CSUN Prof Offers Strategies for Families to Stay Sane While ‘Safe at Home’

Oliver Martin, ??, is hard at work at his family’s kitchen table. CSUN;s Wendy Murawski offers suggestions for parents who find themselves working from home while overseeing their children’s homeschooling as a result of local and statewide orders to stay “safe at home” as the result of COVID-19. Photo byJessica Belfortti.

Oliver Martin, 2, is hard at work at his family’s kitchen table. CSUN professor Wendy Murawski offers suggestions for parents who find themselves working from home while overseeing their children’s homeschooling. Photo by Jessica Belfortti.

As California and the rest of the nation settle in for a long haul of staying “safe at home,” the novelty of homeschooling has worn off for many parents as they juggle keeping their kids engaged academically while, at the same time, trying to do their own work from a makeshift home office.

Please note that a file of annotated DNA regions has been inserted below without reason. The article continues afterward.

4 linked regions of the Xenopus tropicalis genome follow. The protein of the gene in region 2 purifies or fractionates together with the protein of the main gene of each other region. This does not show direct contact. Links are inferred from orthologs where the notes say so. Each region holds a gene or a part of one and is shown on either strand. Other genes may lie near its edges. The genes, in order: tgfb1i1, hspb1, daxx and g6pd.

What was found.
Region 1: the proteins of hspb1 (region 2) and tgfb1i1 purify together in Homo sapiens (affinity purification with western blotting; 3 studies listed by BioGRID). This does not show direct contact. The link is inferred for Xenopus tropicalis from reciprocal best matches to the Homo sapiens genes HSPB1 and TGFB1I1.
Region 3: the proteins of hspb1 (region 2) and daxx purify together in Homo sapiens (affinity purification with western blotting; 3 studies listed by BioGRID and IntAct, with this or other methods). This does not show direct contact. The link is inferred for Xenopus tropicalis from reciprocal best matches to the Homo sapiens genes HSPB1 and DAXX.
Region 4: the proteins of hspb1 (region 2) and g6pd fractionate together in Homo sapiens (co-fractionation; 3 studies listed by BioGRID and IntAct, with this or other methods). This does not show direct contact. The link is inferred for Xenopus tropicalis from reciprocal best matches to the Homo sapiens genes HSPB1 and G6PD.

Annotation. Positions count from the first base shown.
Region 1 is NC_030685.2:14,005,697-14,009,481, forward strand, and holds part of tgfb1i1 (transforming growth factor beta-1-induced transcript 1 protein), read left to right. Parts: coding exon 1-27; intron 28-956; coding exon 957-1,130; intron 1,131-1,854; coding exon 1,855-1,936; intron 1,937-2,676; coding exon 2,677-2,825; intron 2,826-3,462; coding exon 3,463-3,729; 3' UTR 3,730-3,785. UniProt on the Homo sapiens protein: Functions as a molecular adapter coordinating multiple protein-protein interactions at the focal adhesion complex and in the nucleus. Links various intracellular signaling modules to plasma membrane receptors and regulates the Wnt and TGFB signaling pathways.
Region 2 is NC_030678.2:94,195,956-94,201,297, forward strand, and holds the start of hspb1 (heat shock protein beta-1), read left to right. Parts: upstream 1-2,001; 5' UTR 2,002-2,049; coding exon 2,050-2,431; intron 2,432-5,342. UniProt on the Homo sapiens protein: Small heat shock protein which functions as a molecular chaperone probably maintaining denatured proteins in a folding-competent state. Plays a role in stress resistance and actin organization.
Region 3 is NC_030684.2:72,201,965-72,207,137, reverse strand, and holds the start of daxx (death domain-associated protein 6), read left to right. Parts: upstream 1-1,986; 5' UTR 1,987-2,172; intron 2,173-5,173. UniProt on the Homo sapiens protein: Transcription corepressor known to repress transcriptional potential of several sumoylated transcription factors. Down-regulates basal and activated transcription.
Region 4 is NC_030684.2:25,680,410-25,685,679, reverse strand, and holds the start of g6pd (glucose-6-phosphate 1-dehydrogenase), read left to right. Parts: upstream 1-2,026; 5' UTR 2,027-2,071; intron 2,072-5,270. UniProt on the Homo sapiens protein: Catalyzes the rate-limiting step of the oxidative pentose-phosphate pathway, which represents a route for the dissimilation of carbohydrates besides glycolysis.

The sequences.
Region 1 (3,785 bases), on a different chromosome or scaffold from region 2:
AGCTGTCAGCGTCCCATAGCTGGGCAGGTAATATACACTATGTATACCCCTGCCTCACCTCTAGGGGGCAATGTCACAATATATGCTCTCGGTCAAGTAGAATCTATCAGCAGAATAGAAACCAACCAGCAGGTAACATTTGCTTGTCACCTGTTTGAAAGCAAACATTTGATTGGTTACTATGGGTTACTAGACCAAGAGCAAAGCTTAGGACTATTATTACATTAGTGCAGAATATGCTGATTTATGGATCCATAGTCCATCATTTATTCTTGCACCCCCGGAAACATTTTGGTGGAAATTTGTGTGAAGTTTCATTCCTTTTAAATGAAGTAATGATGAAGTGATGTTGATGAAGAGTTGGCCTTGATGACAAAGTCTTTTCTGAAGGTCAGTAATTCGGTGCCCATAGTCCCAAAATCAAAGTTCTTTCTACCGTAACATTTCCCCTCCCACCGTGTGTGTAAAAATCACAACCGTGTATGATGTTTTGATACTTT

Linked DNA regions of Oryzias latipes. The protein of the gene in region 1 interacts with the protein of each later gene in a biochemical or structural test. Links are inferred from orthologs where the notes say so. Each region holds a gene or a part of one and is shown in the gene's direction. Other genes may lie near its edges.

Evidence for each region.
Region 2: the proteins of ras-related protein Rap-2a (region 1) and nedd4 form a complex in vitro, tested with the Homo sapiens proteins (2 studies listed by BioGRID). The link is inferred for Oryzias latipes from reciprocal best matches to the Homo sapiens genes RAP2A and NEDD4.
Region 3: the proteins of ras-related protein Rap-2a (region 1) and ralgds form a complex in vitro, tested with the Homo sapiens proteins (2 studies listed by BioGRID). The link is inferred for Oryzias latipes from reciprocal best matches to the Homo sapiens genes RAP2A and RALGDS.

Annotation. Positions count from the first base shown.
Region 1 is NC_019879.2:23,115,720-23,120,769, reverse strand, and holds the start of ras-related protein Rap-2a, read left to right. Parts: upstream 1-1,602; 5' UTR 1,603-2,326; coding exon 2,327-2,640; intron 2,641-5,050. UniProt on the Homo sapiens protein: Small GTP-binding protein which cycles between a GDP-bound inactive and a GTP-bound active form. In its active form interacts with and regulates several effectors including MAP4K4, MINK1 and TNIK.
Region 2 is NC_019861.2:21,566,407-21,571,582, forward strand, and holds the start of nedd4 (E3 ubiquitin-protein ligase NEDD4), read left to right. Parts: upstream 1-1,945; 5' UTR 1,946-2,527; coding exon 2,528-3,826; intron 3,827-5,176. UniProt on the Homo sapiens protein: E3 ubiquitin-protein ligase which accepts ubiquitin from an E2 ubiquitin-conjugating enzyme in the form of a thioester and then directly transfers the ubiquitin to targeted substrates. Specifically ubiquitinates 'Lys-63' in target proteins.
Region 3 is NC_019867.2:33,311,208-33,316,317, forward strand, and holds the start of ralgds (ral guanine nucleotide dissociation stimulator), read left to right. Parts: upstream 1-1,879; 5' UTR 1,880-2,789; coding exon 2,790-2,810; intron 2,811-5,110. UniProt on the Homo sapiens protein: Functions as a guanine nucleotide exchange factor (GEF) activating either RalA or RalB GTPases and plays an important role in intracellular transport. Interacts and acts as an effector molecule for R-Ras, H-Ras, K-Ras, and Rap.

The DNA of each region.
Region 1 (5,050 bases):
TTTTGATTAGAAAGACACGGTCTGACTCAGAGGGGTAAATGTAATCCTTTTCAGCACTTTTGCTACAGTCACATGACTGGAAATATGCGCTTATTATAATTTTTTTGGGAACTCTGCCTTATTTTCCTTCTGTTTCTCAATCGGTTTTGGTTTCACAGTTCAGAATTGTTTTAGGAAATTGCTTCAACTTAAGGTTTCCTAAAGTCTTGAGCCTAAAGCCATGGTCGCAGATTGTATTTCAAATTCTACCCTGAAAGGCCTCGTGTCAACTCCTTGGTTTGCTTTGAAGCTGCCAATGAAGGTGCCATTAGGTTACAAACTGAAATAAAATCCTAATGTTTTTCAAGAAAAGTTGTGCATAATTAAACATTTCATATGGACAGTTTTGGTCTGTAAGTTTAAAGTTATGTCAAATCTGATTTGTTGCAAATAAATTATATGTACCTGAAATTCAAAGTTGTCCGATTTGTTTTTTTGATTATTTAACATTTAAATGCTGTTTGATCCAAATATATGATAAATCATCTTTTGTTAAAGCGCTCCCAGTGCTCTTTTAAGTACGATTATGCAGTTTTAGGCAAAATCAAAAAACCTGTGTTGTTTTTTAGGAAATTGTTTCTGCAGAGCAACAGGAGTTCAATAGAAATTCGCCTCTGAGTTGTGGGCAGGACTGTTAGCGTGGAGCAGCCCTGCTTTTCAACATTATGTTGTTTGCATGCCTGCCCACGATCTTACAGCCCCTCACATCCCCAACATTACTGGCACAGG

Wendy Murawski, executive director and Eisner Endowed Chair of the Center for Teaching and Learning at California State University, Northridge, said she shares parents’ pain, and she offers some research-based strategies to keep the stress level down and help parents keep their children on track.

“Just as businesses are trying to figure out how to sustain their work by renegotiating how things are done in the corporate world, so too must parents renegotiate how things are done in the household,” said Murawski, also a special education professor in the Michael D. Eisner College of Education. She added that she, too, is working from home with a husband, a teenager, a dog, a cat and “some very well-behaved fish.”